Dr Anne-Gaelle Borycki

School of Biosciences

Senior Lecturer


Full contact details

Dr Anne-Gaelle Borycki
School of Biosciences
Firth Court
Western Bank
S10 2TN
  • 2011-present: Senior Lecturer, School of Biosciences
  • 2000-2010: Lecturer, Department of Biomedical Science
  • 1994-2000: Post-doctoral Fellow at the University of Pennsylvania Medical School in Philadelphia - USA (Advisor: Prof: Charles P. Emerson, Jr)
  • 1992-1994: Post-doctoral Fellow at Gustave Roussy Institute for Cancer Research in Villejuif - France (Advisor: Dr. Serge A. Leibovitch)
  • 1992: Ph.D in Molecular Biology from University of Science, Paris - France (Supervisor: Dr. Serge A. Leibovitch)
  • 1987: M.Sc in Biochemistry from University of Science, Paris - France
  • 1986: B.Sc. in Biochemistry from University of Science, Paris - France
Research interests

The Borycki lab uses primarily mouse genetics to study how the extra-cellular matrix, Sonic hedgehog signaling and cellular structures such as the primary cilum contribute to the regulation of satellite cell activity and to skeletal muscle regeneration.

Satellite cell biology and skeletal muscle regeneration

Satellite cells are skeletal muscle-specific stem cells that reside in a sub-laminal position at the periphery of myofibres. Satellite cells are normally quiescent, but become activated and expand rapidly to produce new muscle progenitor cells that differentiate and fuse to damaged fibres to repair diseased or injured muscles. Therefore, satellite cells hold the promise to be harnessed for the treatment of muscular dystrophies or age-related sarcopenia. However, the use of satellite cells for therapeutic purpose requires prior knowledge of their biology.

Research in our lab focuses on several aspects of satellite cell biology: 

  • The satellite cell niche, and in particular the role played by the extra-cellular matrix and its receptors in the control of adult myogenesis. We have recently demonstrated a remodelling of the extra-cellular matrix at the satellite cell niche during muscle regeneration. Current research aims at translating these findings to develop better in vitro conditions for the expansion of satellite cells.
  • The signalling events that regulate satellite cell behaviour; We have uncovered a role for Sonic hedgehog signalling in the control of satellite cell progression through the cell cycle during muscle regeneration. Future work will focus on the implications of these findings in muscle tumours.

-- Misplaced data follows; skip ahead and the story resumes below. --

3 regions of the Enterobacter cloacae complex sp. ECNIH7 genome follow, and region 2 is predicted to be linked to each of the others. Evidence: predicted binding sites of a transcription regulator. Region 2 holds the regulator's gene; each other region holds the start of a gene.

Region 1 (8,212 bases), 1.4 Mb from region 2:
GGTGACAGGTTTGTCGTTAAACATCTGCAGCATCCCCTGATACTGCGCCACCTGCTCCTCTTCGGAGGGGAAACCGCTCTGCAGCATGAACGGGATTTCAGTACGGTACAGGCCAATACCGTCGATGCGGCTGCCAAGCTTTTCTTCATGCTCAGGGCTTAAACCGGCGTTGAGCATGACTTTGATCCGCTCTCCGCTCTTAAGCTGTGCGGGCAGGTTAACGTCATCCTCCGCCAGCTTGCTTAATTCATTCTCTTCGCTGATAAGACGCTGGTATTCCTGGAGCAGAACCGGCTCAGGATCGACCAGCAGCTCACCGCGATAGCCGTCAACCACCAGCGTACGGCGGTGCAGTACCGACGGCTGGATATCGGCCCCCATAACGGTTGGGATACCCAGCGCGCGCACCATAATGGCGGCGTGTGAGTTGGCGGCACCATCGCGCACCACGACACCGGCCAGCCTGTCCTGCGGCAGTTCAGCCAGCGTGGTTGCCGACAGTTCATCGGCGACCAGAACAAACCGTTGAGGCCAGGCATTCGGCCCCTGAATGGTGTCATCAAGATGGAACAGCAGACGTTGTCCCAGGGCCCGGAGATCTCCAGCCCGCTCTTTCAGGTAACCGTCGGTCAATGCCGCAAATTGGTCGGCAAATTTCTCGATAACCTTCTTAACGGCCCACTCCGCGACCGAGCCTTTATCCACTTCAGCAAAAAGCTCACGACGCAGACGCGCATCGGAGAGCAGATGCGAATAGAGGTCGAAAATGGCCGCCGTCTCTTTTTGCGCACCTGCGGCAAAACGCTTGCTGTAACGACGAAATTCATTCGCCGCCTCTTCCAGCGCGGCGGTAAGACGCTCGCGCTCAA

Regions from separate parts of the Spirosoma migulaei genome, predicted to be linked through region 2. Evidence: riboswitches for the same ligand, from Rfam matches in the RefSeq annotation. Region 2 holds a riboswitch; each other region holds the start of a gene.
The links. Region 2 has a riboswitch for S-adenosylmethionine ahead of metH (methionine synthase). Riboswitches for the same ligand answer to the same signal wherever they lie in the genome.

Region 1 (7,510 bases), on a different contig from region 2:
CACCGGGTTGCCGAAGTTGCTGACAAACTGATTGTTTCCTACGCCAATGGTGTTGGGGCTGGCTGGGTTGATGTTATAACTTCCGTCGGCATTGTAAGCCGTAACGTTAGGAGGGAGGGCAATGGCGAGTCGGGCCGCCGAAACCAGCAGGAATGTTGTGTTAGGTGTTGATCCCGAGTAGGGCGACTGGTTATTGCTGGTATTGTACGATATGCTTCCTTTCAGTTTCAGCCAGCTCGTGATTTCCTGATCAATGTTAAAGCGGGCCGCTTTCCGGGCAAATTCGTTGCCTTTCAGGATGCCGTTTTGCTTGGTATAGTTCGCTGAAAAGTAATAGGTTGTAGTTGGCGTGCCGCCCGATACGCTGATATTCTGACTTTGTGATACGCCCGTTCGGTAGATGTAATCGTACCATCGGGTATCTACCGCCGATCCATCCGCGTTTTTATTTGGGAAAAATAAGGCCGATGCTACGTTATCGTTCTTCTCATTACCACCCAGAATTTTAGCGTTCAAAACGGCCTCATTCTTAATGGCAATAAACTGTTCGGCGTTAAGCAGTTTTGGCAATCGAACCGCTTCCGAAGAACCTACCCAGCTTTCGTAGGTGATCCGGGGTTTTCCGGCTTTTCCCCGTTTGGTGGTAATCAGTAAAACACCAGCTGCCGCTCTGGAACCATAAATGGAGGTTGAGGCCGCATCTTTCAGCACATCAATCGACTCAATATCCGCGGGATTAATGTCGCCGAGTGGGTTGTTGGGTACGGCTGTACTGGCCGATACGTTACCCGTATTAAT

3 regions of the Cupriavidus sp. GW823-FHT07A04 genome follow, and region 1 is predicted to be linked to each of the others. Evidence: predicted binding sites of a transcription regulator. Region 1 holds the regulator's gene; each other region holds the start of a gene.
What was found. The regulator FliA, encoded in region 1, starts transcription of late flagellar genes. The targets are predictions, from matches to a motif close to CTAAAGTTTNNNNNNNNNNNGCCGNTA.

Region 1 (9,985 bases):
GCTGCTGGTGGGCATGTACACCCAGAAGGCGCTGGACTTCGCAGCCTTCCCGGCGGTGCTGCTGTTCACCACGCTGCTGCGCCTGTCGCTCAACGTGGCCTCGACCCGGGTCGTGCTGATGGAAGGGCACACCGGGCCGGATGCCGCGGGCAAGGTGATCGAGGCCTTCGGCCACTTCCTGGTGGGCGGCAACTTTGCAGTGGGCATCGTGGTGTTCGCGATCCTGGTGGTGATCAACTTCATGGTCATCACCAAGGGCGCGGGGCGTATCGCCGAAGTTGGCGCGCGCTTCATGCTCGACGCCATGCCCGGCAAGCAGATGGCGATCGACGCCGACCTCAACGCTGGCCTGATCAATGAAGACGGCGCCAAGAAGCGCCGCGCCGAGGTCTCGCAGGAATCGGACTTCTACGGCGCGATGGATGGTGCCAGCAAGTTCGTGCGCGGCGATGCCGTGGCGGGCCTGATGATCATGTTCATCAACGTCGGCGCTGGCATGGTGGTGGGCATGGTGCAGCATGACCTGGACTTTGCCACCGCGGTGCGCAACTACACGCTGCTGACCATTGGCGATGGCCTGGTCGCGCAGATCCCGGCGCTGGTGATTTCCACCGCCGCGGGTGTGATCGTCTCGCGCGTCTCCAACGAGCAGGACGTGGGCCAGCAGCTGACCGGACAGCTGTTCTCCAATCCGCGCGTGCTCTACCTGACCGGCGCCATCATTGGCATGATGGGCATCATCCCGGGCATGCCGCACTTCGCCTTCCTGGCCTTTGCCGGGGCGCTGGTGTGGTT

• The requirement for primary cilia for cell signalling and for mechanotransduction in injured muscles.

To investigate these issues, we use a combination of ex-vivo and in-vivo approaches in the mouse, as well as mouse genetic tools such as conditional knockout, transgenic reporter, and gain-of-function mutant lines.

Our current external collaborations include:

Peter Zammit (UCL), Jennifer Morgan (UCL), Paolo de Coppi (UCL), James Briscoe (Crick Institute), Olivier Lefebvre (Strasbourg).


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Journal articles

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Conference proceedings papers


  • Funding
  • Wellcome Trust
  • MRC
  • European Union
  • AFM (Association Francaise contre les Myopathies)
Teaching activities

Undergraduate and postgraduate taught modules


  • BMS109-108 Physiology with Pharmacology
  • BMS110 Research Topics in Biomedicine
  • BMS242/243 Principles of Developmental Biology (Co-ordinator)
  • Level 3 Practical and Dissertation Modules


  • BMS6053 Critical Analysis of Current Science (Co-ordinator)
  • Level 4 Tutor
Professional activities and memberships
  • Member of the EU-funded Network of Excellence "Cells into Organs" 
  • Member and Research Program coordinator of the EU-funded Network of Excellence "MYORES"
  • Panel member since 2007, Muscle Biology Committee, AFM (Association Francaise contre les Myopathies)
PhD Studentship Opportunities

We advertise PhD opportunities (Funded or Self-Funded) on FindAPhD.com

For further information and details of other projects on offer, please see the department PhD Opportunities page: